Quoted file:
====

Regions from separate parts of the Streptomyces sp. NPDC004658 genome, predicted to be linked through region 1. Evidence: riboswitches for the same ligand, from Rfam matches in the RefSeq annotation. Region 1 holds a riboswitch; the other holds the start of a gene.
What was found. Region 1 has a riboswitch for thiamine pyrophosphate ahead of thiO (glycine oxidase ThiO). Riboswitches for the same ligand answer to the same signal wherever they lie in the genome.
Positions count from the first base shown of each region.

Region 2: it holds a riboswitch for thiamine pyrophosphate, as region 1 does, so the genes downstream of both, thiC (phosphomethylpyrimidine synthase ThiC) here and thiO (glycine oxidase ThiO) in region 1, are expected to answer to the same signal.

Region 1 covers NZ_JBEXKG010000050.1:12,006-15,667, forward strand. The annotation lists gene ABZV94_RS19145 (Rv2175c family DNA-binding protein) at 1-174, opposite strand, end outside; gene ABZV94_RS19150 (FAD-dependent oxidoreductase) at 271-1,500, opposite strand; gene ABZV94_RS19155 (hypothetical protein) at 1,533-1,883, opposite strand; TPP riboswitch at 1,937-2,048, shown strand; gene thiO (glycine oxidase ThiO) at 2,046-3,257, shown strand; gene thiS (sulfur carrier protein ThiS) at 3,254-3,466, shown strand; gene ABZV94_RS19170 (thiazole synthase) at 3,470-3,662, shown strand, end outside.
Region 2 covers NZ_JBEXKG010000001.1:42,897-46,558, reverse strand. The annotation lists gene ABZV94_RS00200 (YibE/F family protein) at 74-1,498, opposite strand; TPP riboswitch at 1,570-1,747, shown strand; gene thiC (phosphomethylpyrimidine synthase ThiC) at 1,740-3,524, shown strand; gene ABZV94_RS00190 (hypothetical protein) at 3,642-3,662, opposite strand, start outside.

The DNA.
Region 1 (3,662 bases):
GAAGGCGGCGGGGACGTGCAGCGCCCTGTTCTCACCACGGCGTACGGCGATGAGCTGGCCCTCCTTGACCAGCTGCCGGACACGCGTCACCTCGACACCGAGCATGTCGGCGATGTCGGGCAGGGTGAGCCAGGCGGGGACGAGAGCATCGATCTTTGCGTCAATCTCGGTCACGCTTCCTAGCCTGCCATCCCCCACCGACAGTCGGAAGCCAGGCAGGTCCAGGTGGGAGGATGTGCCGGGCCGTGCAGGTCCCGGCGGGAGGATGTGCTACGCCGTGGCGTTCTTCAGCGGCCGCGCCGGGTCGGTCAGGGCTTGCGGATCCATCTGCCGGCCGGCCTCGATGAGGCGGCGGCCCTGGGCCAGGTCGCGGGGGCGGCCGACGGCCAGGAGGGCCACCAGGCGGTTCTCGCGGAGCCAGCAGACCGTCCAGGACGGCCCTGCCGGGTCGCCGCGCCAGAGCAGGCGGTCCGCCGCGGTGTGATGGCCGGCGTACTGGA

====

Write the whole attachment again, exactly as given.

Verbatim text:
Regions from separate parts of the Streptomyces sp. NPDC004658 genome, predicted to be linked through region 1. Evidence: riboswitches for the same ligand, from Rfam matches in the RefSeq annotation. Region 1 holds a riboswitch; the other holds the start of a gene.
What was found. Region 1 has a riboswitch for thiamine pyrophosphate ahead of thiO (glycine oxidase ThiO). Riboswitches for the same ligand answer to the same signal wherever they lie in the genome.
Positions count from the first base shown of each region.

Region 2: it holds a riboswitch for thiamine pyrophosphate, as region 1 does, so the genes downstream of both, thiC (phosphomethylpyrimidine synthase ThiC) here and thiO (glycine oxidase ThiO) in region 1, are expected to answer to the same signal.

Region 1 covers NZ_JBEXKG010000050.1:12,006-15,667, forward strand. The annotation lists gene ABZV94_RS19145 (Rv2175c family DNA-binding protein) at 1-174, opposite strand, end outside; gene ABZV94_RS19150 (FAD-dependent oxidoreductase) at 271-1,500, opposite strand; gene ABZV94_RS19155 (hypothetical protein) at 1,533-1,883, opposite strand; TPP riboswitch at 1,937-2,048, shown strand; gene thiO (glycine oxidase ThiO) at 2,046-3,257, shown strand; gene thiS (sulfur carrier protein ThiS) at 3,254-3,466, shown strand; gene ABZV94_RS19170 (thiazole synthase) at 3,470-3,662, shown strand, end outside.
Region 2 covers NZ_JBEXKG010000001.1:42,897-46,558, reverse strand. The annotation lists gene ABZV94_RS00200 (YibE/F family protein) at 74-1,498, opposite strand; TPP riboswitch at 1,570-1,747, shown strand; gene thiC (phosphomethylpyrimidine synthase ThiC) at 1,740-3,524, shown strand; gene ABZV94_RS00190 (hypothetical protein) at 3,642-3,662, opposite strand, start outside.

The DNA.
Region 1 (3,662 bases):
GAAGGCGGCGGGGACGTGCAGCGCCCTGTTCTCACCACGGCGTACGGCGATGAGCTGGCCCTCCTTGACCAGCTGCCGGACACGCGTCACCTCGACACCGAGCATGTCGGCGATGTCGGGCAGGGTGAGCCAGGCGGGGACGAGAGCATCGATCTTTGCGTCAATCTCGGTCACGCTTCCTAGCCTGCCATCCCCCACCGACAGTCGGAAGCCAGGCAGGTCCAGGTGGGAGGATGTGCCGGGCCGTGCAGGTCCCGGCGGGAGGATGTGCTACGCCGTGGCGTTCTTCAGCGGCCGCGCCGGGTCGGTCAGGGCTTGCGGATCCATCTGCCGGCCGGCCTCGATGAGGCGGCGGCCCTGGGCCAGGTCGCGGGGGCGGCCGACGGCCAGGAGGGCCACCAGGCGGTTCTCGCGGAGCCAGCAGACCGTCCAGGACGGCCCTGCCGGGTCGCCGCGCCAGAGCAGGCGGTCCGCCGCGGTGTGATGGCCGGCGTACTGGA